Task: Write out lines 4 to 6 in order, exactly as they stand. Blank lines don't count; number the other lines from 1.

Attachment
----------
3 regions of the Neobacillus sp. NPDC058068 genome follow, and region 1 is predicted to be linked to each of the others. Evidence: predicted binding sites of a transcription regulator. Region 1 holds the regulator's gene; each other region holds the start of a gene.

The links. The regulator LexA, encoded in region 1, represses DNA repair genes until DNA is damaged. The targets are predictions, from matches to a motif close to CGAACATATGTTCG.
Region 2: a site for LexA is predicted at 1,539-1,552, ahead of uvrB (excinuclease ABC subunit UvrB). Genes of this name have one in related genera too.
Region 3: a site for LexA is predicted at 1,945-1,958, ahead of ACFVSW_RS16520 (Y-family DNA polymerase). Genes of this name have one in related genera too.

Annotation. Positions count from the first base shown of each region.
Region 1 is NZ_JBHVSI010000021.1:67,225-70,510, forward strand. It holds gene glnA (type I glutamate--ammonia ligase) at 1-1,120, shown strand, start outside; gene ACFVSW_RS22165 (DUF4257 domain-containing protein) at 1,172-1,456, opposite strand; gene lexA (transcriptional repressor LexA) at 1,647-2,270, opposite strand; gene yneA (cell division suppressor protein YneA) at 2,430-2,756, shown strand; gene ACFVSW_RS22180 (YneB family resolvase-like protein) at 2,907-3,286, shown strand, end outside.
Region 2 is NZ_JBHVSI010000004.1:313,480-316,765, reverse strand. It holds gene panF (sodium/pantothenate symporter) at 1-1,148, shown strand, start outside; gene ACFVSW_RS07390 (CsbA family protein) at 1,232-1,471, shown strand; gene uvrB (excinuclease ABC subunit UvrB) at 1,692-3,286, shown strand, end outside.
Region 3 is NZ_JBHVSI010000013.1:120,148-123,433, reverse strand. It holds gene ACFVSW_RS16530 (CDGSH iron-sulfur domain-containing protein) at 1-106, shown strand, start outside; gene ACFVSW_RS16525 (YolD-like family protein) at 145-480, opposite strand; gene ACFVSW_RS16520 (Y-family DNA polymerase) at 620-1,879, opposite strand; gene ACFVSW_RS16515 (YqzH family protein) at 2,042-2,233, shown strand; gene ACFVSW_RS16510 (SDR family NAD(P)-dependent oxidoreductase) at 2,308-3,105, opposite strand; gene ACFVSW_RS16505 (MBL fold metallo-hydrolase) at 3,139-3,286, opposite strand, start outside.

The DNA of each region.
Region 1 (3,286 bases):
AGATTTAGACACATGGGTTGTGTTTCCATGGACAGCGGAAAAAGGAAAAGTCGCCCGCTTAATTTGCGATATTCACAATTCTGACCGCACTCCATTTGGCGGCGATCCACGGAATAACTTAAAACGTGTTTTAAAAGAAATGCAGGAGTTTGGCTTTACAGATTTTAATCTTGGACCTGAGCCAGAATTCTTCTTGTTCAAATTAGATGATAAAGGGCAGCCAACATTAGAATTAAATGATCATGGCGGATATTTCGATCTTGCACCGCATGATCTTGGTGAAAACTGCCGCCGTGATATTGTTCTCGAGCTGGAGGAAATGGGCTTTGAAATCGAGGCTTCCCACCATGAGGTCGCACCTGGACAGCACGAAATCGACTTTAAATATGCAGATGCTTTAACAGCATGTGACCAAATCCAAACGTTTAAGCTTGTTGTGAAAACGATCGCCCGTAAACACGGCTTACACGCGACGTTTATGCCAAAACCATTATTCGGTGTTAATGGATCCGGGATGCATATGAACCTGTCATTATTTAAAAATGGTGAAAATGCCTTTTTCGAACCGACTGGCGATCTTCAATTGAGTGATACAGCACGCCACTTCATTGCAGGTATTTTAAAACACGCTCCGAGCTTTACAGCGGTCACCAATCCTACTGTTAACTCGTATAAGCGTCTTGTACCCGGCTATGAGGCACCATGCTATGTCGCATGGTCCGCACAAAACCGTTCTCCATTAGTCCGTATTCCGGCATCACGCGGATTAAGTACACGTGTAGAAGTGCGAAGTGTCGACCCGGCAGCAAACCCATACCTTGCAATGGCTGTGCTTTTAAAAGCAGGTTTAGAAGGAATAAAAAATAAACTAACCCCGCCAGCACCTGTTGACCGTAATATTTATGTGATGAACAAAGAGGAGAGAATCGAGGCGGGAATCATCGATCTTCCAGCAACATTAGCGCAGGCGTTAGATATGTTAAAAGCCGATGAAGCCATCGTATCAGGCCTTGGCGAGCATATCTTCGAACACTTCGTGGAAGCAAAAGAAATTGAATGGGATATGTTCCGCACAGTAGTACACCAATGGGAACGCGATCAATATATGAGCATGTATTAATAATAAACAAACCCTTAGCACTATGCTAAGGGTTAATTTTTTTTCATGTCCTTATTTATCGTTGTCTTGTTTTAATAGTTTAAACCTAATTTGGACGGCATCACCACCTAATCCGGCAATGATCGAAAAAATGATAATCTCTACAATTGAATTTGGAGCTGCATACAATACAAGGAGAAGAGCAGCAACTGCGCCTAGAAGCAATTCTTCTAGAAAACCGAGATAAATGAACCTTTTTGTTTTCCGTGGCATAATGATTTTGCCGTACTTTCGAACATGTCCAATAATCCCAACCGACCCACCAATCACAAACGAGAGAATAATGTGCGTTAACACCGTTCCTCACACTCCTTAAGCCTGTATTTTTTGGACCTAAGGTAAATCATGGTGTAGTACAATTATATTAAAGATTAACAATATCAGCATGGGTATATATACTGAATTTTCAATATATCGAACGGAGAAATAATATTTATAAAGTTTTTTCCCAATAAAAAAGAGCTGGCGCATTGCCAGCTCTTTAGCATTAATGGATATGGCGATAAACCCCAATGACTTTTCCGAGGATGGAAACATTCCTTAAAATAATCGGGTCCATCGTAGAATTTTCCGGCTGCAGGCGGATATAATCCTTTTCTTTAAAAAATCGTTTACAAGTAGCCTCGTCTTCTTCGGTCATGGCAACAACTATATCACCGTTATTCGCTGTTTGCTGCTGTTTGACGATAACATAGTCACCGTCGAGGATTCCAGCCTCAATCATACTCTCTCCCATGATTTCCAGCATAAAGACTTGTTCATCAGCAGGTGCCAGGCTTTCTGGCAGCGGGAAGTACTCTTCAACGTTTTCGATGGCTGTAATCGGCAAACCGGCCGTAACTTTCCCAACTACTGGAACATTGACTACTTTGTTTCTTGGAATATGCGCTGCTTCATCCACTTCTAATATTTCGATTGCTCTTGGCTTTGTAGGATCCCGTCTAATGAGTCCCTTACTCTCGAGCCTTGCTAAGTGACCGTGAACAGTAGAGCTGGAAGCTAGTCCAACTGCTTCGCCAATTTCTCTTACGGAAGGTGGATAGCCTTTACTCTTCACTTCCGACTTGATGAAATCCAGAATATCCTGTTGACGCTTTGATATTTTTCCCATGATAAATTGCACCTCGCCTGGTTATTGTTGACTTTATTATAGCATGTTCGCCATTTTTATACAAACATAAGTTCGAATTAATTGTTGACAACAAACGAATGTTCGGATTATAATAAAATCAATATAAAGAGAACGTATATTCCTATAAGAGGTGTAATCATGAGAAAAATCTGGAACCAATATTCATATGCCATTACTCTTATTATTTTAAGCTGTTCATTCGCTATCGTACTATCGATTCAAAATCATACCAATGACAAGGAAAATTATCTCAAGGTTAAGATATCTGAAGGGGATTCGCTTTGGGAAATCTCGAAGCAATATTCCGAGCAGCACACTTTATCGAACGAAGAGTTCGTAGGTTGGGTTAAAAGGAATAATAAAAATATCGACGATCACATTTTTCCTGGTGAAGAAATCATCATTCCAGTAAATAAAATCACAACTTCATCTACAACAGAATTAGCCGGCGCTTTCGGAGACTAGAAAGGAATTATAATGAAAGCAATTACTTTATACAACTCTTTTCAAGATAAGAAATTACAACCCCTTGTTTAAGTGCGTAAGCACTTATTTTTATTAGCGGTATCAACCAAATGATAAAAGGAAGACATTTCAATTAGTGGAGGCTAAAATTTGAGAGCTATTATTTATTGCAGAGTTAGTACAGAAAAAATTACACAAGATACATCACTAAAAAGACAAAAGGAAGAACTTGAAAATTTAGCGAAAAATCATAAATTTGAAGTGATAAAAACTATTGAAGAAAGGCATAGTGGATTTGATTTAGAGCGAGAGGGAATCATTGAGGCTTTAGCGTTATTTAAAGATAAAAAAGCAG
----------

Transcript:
Region 3: a site for LexA is predicted at 1,945-1,958, ahead of ACFVSW_RS16520 (Y-family DNA polymerase). Genes of this name have one in related genera too.

Annotation. Positions count from the first base shown of each region.
Region 1 is NZ_JBHVSI010000021.1:67,225-70,510, forward strand. It holds gene glnA (type I glutamate--ammonia ligase) at 1-1,120, shown strand, start outside; gene ACFVSW_RS22165 (DUF4257 domain-containing protein) at 1,172-1,456, opposite strand; gene lexA (transcriptional repressor LexA) at 1,647-2,270, opposite strand; gene yneA (cell division suppressor protein YneA) at 2,430-2,756, shown strand; gene ACFVSW_RS22180 (YneB family resolvase-like protein) at 2,907-3,286, shown strand, end outside.